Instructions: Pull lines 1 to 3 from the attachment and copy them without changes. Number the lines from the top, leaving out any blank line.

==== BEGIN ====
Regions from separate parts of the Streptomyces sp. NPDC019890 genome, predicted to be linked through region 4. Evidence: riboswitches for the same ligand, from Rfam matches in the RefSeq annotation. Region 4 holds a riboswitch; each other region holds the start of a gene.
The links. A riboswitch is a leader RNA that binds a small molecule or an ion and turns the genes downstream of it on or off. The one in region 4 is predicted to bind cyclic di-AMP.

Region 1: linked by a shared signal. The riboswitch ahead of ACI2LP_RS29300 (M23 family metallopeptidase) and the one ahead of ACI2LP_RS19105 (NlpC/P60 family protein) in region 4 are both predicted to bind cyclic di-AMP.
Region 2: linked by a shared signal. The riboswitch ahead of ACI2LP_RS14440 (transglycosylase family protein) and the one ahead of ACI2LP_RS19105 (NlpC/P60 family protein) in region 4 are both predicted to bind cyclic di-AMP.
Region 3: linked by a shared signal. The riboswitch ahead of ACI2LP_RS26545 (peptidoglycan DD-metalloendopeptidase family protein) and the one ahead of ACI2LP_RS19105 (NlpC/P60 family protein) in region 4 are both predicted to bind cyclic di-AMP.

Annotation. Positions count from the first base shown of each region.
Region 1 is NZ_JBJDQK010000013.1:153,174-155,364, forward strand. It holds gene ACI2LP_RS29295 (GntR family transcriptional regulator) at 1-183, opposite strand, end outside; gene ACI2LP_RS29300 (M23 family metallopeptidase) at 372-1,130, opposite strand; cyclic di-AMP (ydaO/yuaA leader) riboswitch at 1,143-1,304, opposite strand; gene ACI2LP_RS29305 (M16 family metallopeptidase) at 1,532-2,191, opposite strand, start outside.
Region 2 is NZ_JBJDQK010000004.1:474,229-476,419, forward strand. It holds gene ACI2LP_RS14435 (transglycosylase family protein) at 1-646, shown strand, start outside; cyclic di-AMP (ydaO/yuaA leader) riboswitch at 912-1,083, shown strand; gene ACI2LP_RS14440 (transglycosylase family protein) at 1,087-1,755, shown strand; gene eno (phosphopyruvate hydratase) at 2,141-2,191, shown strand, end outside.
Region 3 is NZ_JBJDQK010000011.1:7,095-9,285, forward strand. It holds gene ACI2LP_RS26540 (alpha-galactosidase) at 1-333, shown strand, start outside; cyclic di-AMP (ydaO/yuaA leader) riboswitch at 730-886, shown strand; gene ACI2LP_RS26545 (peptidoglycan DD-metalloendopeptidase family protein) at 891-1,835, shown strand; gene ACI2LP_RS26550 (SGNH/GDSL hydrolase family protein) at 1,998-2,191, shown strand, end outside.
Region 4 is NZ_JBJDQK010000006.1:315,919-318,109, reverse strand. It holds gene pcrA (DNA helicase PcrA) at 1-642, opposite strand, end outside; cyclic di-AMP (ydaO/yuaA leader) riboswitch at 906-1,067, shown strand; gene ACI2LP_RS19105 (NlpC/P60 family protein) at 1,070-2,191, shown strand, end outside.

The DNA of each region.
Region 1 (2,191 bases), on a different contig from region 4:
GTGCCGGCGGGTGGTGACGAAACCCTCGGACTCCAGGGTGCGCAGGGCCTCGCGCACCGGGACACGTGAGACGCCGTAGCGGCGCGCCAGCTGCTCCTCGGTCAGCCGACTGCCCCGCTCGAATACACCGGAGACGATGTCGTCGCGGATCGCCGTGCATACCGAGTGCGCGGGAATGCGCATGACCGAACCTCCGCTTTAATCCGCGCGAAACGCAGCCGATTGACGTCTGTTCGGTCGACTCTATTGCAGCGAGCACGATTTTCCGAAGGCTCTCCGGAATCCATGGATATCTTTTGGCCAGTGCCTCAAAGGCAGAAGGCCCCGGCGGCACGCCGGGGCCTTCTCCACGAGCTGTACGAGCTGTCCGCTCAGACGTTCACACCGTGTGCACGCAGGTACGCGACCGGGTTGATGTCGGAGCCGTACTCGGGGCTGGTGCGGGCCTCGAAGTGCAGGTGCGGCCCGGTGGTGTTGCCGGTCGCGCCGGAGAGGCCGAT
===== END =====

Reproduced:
Regions from separate parts of the Streptomyces sp. NPDC019890 genome, predicted to be linked through region 4. Evidence: riboswitches for the same ligand, from Rfam matches in the RefSeq annotation. Region 4 holds a riboswitch; each other region holds the start of a gene.
The links. A riboswitch is a leader RNA that binds a small molecule or an ion and turns the genes downstream of it on or off. The one in region 4 is predicted to bind cyclic di-AMP.

Region 1: linked by a shared signal. The riboswitch ahead of ACI2LP_RS29300 (M23 family metallopeptidase) and the one ahead of ACI2LP_RS19105 (NlpC/P60 family protein) in region 4 are both predicted to bind cyclic di-AMP.